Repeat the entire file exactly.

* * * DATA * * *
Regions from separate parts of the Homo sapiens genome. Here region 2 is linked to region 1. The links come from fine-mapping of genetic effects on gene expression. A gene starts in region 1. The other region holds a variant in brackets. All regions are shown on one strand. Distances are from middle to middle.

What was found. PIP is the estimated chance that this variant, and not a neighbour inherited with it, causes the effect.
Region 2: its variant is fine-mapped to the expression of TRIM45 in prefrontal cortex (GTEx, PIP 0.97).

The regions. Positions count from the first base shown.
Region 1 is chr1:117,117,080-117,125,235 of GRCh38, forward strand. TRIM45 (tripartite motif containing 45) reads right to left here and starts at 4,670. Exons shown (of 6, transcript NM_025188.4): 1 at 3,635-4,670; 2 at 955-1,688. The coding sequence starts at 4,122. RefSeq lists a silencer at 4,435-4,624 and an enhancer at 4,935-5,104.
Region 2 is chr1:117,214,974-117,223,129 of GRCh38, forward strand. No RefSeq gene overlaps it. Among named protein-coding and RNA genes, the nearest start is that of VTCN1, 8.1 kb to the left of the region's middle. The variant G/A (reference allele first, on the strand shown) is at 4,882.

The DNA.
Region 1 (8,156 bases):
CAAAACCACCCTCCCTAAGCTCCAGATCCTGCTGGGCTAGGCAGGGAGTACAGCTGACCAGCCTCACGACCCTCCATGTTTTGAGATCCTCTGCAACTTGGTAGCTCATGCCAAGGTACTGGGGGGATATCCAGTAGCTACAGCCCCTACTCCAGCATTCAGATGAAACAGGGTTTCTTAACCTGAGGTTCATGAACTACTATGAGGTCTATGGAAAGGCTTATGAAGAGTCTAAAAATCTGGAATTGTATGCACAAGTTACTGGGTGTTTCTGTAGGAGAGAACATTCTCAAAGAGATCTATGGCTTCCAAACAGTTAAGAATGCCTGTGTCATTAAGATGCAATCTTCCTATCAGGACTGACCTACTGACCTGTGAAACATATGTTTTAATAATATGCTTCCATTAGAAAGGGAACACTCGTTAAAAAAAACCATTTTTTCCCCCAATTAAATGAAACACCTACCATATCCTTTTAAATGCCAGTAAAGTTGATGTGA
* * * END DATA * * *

Regions from separate parts of the Homo sapiens genome. Here region 2 is linked to region 1. The links come from fine-mapping of genetic effects on gene expression. A gene starts in region 1. The other region holds a variant in brackets. All regions are shown on one strand. Distances are from middle to middle.

What was found. PIP is the estimated chance that this variant, and not a neighbour inherited with it, causes the effect.
Region 2: its variant is fine-mapped to the expression of TRIM45 in prefrontal cortex (GTEx, PIP 0.97).

The regions. Positions count from the first base shown.
Region 1 is chr1:117,117,080-117,125,235 of GRCh38, forward strand. TRIM45 (tripartite motif containing 45) reads right to left here and starts at 4,670. Exons shown (of 6, transcript NM_025188.4): 1 at 3,635-4,670; 2 at 955-1,688. The coding sequence starts at 4,122. RefSeq lists a silencer at 4,435-4,624 and an enhancer at 4,935-5,104.
Region 2 is chr1:117,214,974-117,223,129 of GRCh38, forward strand. No RefSeq gene overlaps it. Among named protein-coding and RNA genes, the nearest start is that of VTCN1, 8.1 kb to the left of the region's middle. The variant G/A (reference allele first, on the strand shown) is at 4,882.

The DNA.
Region 1 (8,156 bases):
CAAAACCACCCTCCCTAAGCTCCAGATCCTGCTGGGCTAGGCAGGGAGTACAGCTGACCAGCCTCACGACCCTCCATGTTTTGAGATCCTCTGCAACTTGGTAGCTCATGCCAAGGTACTGGGGGGATATCCAGTAGCTACAGCCCCTACTCCAGCATTCAGATGAAACAGGGTTTCTTAACCTGAGGTTCATGAACTACTATGAGGTCTATGGAAAGGCTTATGAAGAGTCTAAAAATCTGGAATTGTATGCACAAGTTACTGGGTGTTTCTGTAGGAGAGAACATTCTCAAAGAGATCTATGGCTTCCAAACAGTTAAGAATGCCTGTGTCATTAAGATGCAATCTTCCTATCAGGACTGACCTACTGACCTGTGAAACATATGTTTTAATAATATGCTTCCATTAGAAAGGGAACACTCGTTAAAAAAAACCATTTTTTCCCCCAATTAAATGAAACACCTACCATATCCTTTTAAATGCCAGTAAAGTTGATGTGA